Human recombinant Smo protein was purchased from Abnova. T4 DNA ligase and phi29 DNA polymerase were purchased from New England Biolabs Corporation. 9- Mercapto nonanol (MN), human epidermal growth factor re- ceptor 2 (HER2), and CelLytic™ MEM Protein Extraction Kit were purchased from Sigma-Aldrich Corporation. SAG deriv- atives and peptides were synthesized by Shanghai Science Peptide Biological Technology Co., Ltd. (purity > 95%, ly- ophilized powder). Other chemical reagents were of analytical grade. The ultrapure water employed for the dilution of all the solutions was produced by a water purification system (Milli- Q), the purity of which was warranted by purification until the gold standard resistance of 18 MΩ cm.The oligonucleotides used in the experiment were synthe- sized by TaKaRa (Dalian, China) and the sequences are given as follows: primer DNA: N3-5′-AGGTGAACGTGTTTTTTGCG CTATCTTCA-3′, linear template DNA: 5′-TTATAGGGTTAGGGTTAGGG TTAGGGTAT-3′.T47D and MCF-7, from Type Collection of Chinese Academy of Sciences, were cultured in Dulbecco’s modified Eagle’s medium (DMEM, from Gibco Co.) containing 10% fetal cattle serum (FCS, from Hyclone Co.) and maintained in a humidified atmosphere with 5% CO2 at 37 °C.Gold electrode was treated according to the literature previ- ously reported [27–29]. Then, the electrode was immersed into the 10 mM PBS (pH 7.4) containing 5-μM peptides at 4 °C for 16 h and further rinsed with PBS (10 mM, pH 7.4) and dried again with nitrogen, followed by being dipped in 1 μM 9-mercapto nonanol for 3 h. The peptide can be modi- fied on the gold electrode through the Au-S, the efficiency of immobilization is around 10% [5]. The electrode was thor- oughly washed to remove non-specific adsorption with PBS (10 mM, pH 7.4).

The solution containing standard Smo or cell sample, SAG derivatives (20 nM), and RCA primer (1 nM) were incubated at 37 °C for 60 min. Then, the electrode modified with pep- tides was immersed into the above solution at 37 °C for 60 min and washed with PBS (10 mM, pH 7.4). The above electrode was incubated in 0.1-mL template DNA (1 μM) at 37 °C for 30 min. Later, T4 DNA ligase (6 unit/mL) was dropped on the electrode at 37 °C for 60 min; the template DNA could be converted into a circular DNA, which would serve as a template for rolling circle amplification reaction simultaneously. The rolling circle amplification reaction was carried out in phi29 DNA polymerase reaction buffer contain- ing phi29 DNA polymerase (50 unit/mL) and dNTP at 37 °C for 60 min. Finally, 5% detergent was mixed with the reaction solution to deactivate phi29 DNA polymerase. The above electrode was incubated in methylene blue solution (100 mM) for 40 min and washed with PBS (10 mM, pH 7.4). The modified electrode was finally ready for measurement.Cells were cultured in a 6-well plate and total protein was extracted using CelLytic™ MEM Protein Extraction Kit. The protein concentration was determined with the bicinchoninic acid assay. Proteins (10 μg) were separated on a 10% SDS-PAGE gel, electrotransferred onto nitrocellulose membranes followed by blocking with 5% non-fat milk at 25 °C for 1 h. The membranes were incubated overnight with primary mouse monoclonal antibodies against Smo or GAPDH. Membranes were then washed and incubated with HRP-conjugated secondary antibody for 1 h at room temper- ature. Protein was determined using an enhanced chemilumi- nescence kit.A three-electrode system consisting of the modified gold disk electrode, platinum pole counter electrode, and saturated cal- omel reference electrode was used for all the electrochemical measurements. Electrochemical impedance spectra (EIS) were tested in 5 mM of [Fe(CN)6]3−/4− solution. Square wave voltammetry (SWV) was recorded in 10 mM Tris-HCl (pH 7.4). The detailed experimental parameters were as fol- lows: EIS: initial potential, 0.224 V; amplitude, 5 mV; fre- quency range, 0.1 Hz–10 kHz. SWV: the scan range, − 0.6 to 0.0 V; square wave amplitude, 25 mV; the data was obtain- ed at least three independent repetitions of the experiment. Error bars were shown in the figures.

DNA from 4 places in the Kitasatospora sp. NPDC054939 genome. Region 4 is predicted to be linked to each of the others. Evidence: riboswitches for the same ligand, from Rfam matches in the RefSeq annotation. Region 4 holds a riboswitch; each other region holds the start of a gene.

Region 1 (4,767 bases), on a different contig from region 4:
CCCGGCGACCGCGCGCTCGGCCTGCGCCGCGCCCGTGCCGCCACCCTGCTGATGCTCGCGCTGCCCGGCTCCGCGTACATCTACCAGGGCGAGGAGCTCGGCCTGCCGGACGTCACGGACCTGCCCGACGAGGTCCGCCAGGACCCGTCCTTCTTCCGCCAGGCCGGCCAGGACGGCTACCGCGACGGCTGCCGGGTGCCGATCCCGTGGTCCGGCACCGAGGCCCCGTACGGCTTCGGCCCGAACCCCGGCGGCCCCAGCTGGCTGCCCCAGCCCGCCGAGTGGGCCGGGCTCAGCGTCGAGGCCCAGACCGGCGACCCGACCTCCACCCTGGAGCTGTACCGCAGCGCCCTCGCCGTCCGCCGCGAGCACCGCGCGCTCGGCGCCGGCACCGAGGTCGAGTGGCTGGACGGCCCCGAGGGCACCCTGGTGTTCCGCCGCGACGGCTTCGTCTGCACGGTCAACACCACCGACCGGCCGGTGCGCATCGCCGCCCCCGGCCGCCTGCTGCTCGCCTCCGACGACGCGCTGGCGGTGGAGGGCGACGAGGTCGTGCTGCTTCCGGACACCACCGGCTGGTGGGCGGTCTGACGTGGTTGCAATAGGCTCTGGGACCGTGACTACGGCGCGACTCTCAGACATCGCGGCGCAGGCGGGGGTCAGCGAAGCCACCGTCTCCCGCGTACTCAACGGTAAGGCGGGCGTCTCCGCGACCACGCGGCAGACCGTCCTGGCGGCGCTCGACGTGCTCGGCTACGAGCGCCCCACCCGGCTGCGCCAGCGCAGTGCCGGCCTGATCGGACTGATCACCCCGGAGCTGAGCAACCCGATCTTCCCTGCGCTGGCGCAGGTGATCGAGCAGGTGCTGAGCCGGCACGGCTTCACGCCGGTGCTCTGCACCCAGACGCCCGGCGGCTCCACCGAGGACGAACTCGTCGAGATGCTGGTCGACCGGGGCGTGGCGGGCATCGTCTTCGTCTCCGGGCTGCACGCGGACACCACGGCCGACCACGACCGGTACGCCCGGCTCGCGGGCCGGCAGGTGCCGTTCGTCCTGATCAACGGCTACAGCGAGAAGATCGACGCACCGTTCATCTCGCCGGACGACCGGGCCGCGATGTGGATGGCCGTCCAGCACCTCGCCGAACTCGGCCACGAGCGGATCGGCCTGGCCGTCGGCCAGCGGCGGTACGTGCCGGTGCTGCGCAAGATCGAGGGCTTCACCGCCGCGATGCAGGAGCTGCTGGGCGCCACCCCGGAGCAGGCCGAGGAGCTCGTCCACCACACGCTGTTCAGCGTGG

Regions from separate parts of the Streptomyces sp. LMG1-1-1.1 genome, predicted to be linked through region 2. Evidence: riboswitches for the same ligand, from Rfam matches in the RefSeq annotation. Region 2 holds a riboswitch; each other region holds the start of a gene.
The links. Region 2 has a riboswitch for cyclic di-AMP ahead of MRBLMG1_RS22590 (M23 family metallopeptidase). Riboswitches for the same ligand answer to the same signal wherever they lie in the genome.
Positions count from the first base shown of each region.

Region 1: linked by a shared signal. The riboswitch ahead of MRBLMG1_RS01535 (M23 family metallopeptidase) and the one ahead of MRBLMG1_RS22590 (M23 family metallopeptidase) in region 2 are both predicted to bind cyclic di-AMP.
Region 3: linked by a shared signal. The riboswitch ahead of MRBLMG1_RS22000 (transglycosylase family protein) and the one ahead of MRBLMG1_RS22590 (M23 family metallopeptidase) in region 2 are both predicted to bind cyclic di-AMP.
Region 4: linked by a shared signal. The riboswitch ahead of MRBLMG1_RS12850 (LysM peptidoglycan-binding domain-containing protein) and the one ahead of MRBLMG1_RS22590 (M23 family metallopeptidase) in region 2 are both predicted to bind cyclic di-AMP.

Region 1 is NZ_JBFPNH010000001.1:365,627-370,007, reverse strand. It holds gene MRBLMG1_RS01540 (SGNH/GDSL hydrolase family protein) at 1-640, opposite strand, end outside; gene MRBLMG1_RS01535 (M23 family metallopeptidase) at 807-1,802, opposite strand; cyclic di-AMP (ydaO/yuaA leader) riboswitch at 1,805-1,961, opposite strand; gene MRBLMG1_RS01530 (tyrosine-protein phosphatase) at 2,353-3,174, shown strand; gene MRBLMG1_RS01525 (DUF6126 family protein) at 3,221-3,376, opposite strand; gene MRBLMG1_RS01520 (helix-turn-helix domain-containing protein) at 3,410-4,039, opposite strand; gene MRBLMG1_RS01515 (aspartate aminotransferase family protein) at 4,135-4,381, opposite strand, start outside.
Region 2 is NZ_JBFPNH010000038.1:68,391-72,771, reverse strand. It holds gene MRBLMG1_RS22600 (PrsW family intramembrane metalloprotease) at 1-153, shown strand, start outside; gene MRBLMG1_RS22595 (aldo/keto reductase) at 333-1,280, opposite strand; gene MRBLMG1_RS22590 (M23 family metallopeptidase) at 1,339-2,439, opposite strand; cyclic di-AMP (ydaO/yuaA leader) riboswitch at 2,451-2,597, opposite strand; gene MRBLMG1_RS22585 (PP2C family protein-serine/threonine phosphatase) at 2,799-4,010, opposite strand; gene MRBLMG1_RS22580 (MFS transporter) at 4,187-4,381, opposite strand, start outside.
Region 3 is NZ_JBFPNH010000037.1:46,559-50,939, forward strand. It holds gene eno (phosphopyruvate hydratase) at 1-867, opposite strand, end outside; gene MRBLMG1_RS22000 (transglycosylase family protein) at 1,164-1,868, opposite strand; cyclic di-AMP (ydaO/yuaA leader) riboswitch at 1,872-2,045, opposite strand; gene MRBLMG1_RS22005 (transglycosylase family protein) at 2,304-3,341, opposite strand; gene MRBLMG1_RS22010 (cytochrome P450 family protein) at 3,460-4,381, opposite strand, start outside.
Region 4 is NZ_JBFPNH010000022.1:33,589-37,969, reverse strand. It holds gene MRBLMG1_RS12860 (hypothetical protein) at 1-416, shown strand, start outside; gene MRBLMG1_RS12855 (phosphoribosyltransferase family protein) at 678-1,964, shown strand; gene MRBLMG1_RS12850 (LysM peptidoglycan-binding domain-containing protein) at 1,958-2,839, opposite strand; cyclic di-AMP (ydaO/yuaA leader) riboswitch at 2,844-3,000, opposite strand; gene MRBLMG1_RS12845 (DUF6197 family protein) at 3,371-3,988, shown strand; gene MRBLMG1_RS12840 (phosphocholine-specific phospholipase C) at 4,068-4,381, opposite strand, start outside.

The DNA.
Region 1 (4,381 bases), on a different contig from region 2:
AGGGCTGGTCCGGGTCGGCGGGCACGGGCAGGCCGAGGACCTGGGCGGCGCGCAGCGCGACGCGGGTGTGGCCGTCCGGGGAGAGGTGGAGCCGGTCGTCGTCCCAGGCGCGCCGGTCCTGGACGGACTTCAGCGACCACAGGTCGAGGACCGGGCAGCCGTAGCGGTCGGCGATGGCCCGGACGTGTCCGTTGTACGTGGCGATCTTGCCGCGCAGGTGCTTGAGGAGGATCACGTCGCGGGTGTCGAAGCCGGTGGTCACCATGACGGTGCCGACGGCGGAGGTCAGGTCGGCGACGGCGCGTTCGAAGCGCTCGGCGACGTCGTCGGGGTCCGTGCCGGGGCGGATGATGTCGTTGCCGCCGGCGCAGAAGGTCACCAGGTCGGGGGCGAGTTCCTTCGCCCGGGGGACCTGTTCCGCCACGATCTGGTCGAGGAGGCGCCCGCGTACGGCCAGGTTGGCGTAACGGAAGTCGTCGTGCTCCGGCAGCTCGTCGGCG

Results and discussion
The principle of the proposed method for the detection of Smo is illustrated in Scheme 1. A mixed solution including cell sample, SAG derivatives, and RCA primer is incubated to- gether. SAG derivatives can bind with the Smo on the meta- static cell surface that induce internalization. The RCA primer and unbound SAG probe are separated from the solution through low-speed centrifugation and incubated with the modified electrode. They can bind to peptides modified on the electrode surface competitively through the click chemical ligation between the DBCO group at the termini of peptide and the azide group at the termini of the RCA primer or SAG probe. After RCA reaction, methylene blue is labeled to the RCA product. In this process, the more Smo are on the met- astatic cell surface, the more SAG derivatives are internalized into the cytoplasm. So more RCA primer can be bind with peptides modified on the electrode surface, resulting in a